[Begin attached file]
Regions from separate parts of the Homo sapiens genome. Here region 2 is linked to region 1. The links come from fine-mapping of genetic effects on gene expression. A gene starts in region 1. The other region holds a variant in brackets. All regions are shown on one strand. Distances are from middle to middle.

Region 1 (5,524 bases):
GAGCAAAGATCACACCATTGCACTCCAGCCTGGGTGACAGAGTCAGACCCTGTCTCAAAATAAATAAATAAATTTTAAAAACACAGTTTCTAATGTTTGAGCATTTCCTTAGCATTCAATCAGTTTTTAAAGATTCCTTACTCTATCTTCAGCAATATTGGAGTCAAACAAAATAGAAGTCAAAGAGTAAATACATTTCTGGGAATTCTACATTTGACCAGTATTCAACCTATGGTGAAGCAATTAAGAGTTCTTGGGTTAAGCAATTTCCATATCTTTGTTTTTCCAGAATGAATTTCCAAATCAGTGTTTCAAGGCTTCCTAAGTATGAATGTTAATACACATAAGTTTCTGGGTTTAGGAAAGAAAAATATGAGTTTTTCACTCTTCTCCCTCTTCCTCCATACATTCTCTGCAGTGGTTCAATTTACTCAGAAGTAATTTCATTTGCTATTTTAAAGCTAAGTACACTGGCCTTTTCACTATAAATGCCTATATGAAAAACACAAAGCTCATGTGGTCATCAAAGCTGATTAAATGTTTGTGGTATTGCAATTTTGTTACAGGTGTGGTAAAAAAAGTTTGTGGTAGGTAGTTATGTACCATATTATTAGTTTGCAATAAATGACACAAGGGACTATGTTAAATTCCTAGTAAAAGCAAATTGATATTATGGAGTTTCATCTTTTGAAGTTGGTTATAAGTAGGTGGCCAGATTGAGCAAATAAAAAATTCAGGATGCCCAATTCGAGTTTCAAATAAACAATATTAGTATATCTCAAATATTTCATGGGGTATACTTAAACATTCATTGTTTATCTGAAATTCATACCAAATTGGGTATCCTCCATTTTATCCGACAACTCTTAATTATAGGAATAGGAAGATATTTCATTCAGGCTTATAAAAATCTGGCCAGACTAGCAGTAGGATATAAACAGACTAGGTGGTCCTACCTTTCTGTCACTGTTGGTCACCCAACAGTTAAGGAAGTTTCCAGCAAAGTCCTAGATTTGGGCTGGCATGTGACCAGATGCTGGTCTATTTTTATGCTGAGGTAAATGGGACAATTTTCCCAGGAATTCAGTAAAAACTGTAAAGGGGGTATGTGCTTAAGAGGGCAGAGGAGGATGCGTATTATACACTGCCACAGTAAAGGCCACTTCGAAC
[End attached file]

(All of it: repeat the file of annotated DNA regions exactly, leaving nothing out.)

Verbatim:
Regions from separate parts of the Homo sapiens genome. Here region 2 is linked to region 1. The links come from fine-mapping of genetic effects on gene expression. A gene starts in region 1. The other region holds a variant in brackets. All regions are shown on one strand. Distances are from middle to middle.

Region 1 (5,524 bases):
GAGCAAAGATCACACCATTGCACTCCAGCCTGGGTGACAGAGTCAGACCCTGTCTCAAAATAAATAAATAAATTTTAAAAACACAGTTTCTAATGTTTGAGCATTTCCTTAGCATTCAATCAGTTTTTAAAGATTCCTTACTCTATCTTCAGCAATATTGGAGTCAAACAAAATAGAAGTCAAAGAGTAAATACATTTCTGGGAATTCTACATTTGACCAGTATTCAACCTATGGTGAAGCAATTAAGAGTTCTTGGGTTAAGCAATTTCCATATCTTTGTTTTTCCAGAATGAATTTCCAAATCAGTGTTTCAAGGCTTCCTAAGTATGAATGTTAATACACATAAGTTTCTGGGTTTAGGAAAGAAAAATATGAGTTTTTCACTCTTCTCCCTCTTCCTCCATACATTCTCTGCAGTGGTTCAATTTACTCAGAAGTAATTTCATTTGCTATTTTAAAGCTAAGTACACTGGCCTTTTCACTATAAATGCCTATATGAAAAACACAAAGCTCATGTGGTCATCAAAGCTGATTAAATGTTTGTGGTATTGCAATTTTGTTACAGGTGTGGTAAAAAAAGTTTGTGGTAGGTAGTTATGTACCATATTATTAGTTTGCAATAAATGACACAAGGGACTATGTTAAATTCCTAGTAAAAGCAAATTGATATTATGGAGTTTCATCTTTTGAAGTTGGTTATAAGTAGGTGGCCAGATTGAGCAAATAAAAAATTCAGGATGCCCAATTCGAGTTTCAAATAAACAATATTAGTATATCTCAAATATTTCATGGGGTATACTTAAACATTCATTGTTTATCTGAAATTCATACCAAATTGGGTATCCTCCATTTTATCCGACAACTCTTAATTATAGGAATAGGAAGATATTTCATTCAGGCTTATAAAAATCTGGCCAGACTAGCAGTAGGATATAAACAGACTAGGTGGTCCTACCTTTCTGTCACTGTTGGTCACCCAACAGTTAAGGAAGTTTCCAGCAAAGTCCTAGATTTGGGCTGGCATGTGACCAGATGCTGGTCTATTTTTATGCTGAGGTAAATGGGACAATTTTCCCAGGAATTCAGTAAAAACTGTAAAGGGGGTATGTGCTTAAGAGGGCAGAGGAGGATGCGTATTATACACTGCCACAGTAAAGGCCACTTCGAAC